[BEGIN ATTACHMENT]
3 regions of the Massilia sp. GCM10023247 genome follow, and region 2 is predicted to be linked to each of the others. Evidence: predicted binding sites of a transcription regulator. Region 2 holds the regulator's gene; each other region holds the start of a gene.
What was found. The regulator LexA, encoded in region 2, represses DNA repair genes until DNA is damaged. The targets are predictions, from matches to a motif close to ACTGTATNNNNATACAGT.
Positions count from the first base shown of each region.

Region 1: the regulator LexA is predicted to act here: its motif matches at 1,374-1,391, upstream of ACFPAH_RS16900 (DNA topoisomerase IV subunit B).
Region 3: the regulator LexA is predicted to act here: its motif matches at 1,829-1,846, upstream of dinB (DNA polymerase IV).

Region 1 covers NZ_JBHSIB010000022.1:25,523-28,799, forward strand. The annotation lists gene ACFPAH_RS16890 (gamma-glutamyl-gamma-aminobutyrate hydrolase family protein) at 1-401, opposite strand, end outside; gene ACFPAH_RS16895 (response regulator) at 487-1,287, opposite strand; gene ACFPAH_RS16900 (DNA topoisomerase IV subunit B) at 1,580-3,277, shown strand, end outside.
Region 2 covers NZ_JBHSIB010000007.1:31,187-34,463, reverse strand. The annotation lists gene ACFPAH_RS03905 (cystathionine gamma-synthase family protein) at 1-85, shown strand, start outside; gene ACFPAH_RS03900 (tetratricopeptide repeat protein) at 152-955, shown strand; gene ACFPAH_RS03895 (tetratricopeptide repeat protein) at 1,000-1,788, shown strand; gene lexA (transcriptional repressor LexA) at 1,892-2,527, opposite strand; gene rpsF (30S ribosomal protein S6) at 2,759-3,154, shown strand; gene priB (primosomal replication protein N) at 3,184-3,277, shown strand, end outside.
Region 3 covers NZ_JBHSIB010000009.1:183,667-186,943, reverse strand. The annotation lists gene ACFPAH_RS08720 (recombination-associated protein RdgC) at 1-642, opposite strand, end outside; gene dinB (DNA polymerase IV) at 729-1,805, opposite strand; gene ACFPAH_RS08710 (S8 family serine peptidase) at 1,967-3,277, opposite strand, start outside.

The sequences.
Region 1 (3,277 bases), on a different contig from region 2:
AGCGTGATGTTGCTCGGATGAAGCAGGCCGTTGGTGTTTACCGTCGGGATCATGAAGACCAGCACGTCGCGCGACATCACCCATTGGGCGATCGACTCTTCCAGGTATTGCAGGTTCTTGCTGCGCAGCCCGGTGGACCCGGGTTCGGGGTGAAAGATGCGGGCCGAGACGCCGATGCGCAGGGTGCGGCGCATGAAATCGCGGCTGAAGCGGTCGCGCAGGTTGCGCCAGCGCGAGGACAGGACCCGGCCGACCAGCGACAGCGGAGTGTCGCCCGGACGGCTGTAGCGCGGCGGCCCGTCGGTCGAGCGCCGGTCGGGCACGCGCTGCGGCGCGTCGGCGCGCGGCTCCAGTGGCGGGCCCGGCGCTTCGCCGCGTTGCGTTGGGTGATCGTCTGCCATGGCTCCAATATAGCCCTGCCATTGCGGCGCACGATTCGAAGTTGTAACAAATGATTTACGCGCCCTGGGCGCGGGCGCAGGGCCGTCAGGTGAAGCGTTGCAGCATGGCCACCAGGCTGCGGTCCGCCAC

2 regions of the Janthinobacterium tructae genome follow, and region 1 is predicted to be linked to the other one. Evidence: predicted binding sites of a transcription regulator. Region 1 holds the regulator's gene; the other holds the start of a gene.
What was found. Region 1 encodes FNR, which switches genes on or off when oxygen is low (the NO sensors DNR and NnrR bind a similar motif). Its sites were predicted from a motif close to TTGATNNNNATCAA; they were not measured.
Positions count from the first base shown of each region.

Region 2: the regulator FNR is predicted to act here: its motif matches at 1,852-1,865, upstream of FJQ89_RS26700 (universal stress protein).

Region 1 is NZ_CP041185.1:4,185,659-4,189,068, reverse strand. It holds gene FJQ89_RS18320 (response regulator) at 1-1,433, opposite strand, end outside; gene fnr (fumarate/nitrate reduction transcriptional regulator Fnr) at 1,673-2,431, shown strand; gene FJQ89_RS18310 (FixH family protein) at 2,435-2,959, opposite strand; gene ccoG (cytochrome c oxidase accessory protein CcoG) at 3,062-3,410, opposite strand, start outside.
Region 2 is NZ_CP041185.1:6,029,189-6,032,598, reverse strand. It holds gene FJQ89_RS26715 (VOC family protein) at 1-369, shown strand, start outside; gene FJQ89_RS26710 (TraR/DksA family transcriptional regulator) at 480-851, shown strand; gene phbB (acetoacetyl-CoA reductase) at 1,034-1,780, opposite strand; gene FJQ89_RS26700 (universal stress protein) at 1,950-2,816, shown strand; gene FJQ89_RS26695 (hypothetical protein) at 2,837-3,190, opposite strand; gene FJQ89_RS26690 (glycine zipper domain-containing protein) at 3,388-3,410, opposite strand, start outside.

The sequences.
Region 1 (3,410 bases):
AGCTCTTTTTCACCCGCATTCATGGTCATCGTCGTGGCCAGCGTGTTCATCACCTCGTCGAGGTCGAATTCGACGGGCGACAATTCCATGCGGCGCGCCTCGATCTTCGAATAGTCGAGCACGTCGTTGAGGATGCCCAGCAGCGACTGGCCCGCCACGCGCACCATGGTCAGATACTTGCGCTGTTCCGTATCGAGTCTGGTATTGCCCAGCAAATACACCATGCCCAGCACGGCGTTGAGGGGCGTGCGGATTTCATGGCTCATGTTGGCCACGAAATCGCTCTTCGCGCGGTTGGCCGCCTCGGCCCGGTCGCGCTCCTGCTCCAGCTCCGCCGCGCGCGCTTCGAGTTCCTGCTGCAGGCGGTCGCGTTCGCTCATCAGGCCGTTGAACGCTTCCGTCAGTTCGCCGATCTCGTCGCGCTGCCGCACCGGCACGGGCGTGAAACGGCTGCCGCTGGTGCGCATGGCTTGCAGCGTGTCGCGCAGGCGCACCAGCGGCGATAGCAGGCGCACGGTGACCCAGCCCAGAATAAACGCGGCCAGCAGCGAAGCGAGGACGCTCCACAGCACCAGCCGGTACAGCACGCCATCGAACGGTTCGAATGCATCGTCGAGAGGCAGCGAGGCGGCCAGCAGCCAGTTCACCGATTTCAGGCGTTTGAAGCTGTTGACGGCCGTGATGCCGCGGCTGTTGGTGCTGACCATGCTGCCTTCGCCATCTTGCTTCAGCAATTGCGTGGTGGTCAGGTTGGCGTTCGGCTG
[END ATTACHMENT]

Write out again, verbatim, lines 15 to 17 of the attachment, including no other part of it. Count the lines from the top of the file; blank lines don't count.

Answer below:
Region 2: the regulator FNR is predicted to act here: its motif matches at 1,852-1,865, upstream of FJQ89_RS26700 (universal stress protein).

Region 1 is NZ_CP041185.1:4,185,659-4,189,068, reverse strand. It holds gene FJQ89_RS18320 (response regulator) at 1-1,433, opposite strand, end outside; gene fnr (fumarate/nitrate reduction transcriptional regulator Fnr) at 1,673-2,431, shown strand; gene FJQ89_RS18310 (FixH family protein) at 2,435-2,959, opposite strand; gene ccoG (cytochrome c oxidase accessory protein CcoG) at 3,062-3,410, opposite strand, start outside.
Region 2 is NZ_CP041185.1:6,029,189-6,032,598, reverse strand. It holds gene FJQ89_RS26715 (VOC family protein) at 1-369, shown strand, start outside; gene FJQ89_RS26710 (TraR/DksA family transcriptional regulator) at 480-851, shown strand; gene phbB (acetoacetyl-CoA reductase) at 1,034-1,780, opposite strand; gene FJQ89_RS26700 (universal stress protein) at 1,950-2,816, shown strand; gene FJQ89_RS26695 (hypothetical protein) at 2,837-3,190, opposite strand; gene FJQ89_RS26690 (glycine zipper domain-containing protein) at 3,388-3,410, opposite strand, start outside.